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Thread: Is ocean-going paddler never use stern-wheel?

  1. #1
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    Question Is ocean-going paddler never use stern-wheel?

    Hello, l am a ship-spotter and have a question for a long time:

    I found that stern-wheel paddlers are all river boat, the stern-wheeler design is never used for any ocean ship but why? When l was young l believe the stern-wheeler can keep the power output more symmetrical than the side-wheeler when the ship in bad sea conditions, however on Wiki l cannot found any stern-wheeler design for ocean-going.

  2. #2
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    Default Re: Is ocean-going paddler never use stern-wheel?

    I would think the reason is that in a rough sea, the stern wheel would be lifting out of the water. Side wheels would retain their bite.

    Kevin
    There are two kinds of boaters: those who have run aground, and those who lie about it.

  3. #3
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    Default Re: Is ocean-going paddler never use stern-wheel?

    And welcome to the forum!

  4. #4
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    Default Re: Is ocean-going paddler never use stern-wheel?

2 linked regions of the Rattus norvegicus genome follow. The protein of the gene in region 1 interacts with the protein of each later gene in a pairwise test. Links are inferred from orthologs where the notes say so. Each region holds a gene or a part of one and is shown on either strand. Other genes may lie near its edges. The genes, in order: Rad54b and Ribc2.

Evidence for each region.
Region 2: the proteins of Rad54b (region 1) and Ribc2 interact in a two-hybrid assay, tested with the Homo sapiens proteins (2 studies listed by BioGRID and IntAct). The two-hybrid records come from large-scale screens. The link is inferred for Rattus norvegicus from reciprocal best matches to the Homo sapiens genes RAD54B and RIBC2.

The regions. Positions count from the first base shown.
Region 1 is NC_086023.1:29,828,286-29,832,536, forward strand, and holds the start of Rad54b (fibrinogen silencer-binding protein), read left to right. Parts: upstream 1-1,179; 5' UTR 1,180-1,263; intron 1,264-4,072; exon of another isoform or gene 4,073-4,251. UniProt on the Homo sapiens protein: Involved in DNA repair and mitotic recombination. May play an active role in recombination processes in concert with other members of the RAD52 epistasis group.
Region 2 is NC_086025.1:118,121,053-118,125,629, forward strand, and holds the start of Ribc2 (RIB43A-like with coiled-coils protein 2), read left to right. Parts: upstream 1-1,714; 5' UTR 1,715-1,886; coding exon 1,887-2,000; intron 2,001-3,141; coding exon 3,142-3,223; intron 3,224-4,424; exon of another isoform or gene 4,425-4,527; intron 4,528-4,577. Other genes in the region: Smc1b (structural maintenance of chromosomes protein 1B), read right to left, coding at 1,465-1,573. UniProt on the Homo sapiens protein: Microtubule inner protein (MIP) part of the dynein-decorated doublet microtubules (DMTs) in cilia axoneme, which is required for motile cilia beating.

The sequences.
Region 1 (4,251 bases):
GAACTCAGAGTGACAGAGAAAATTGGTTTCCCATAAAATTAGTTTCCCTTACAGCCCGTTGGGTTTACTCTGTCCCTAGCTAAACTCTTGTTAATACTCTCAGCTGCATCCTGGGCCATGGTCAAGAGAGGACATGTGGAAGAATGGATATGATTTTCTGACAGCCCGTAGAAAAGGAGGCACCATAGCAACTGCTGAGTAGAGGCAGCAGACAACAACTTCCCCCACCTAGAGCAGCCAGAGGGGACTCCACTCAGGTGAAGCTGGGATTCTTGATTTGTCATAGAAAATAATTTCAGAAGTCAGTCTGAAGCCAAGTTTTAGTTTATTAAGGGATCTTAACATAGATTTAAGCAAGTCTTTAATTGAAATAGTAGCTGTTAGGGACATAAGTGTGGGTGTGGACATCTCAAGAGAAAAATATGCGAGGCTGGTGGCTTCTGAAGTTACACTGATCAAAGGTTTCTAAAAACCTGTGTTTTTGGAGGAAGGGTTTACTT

The sea is far too dynamic, a stern wheel would-be smashed to peices in no time. It is nothing like a river where for the most part, a propulsion system is presented with essentially a flat conveyor of calm water to push against.

  5. #5
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    Default Re: Is ocean-going paddler never use stern-wheel?

    There is a stern wheel propelled excursion boat in Harrisburg PA on the Susquehanna. The wheel is actually split and is used like twin screws to steer and spin the boat.

  6. #6
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    Default Re: Is ocean-going paddler never use stern-wheel?

    When de starn go up,de bow go dung

  7. #7
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    Default Re: Is ocean-going paddler never use stern-wheel?

    i have always thought the reason for stern wheel propulsion is that rivers are very shallow
    Elect a clown expect a circus

  8. #8
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    Default Re: Is ocean-going paddler never use stern-wheel?

    Many river boats, such as those plying the Hudson, were side-wheelers.


    Stern-wheelers were popular on the western rivers (Mississippi, Ohio, etc.) in part because they could come to shore bow-first for unloading without a regular quay.


    There were side-wheelers on western rivers, too. You want the weight of the engines in the center of the ship, so it makes sense to put the paddles nearby.
    I will beg you for advice, your reply will be concise, and I will listen very nicely and then go out and do exactly what I want! (Apologies to Lerner and Lowe.)

  9. #9
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    Default Re: Is ocean-going paddler never use stern-wheel?

    A stern wheeler can have a shallower draft. Sometimes as little as two feet.

    So typically stern wheelers were used on the upper reaches of rivers, and side wheelers lower down.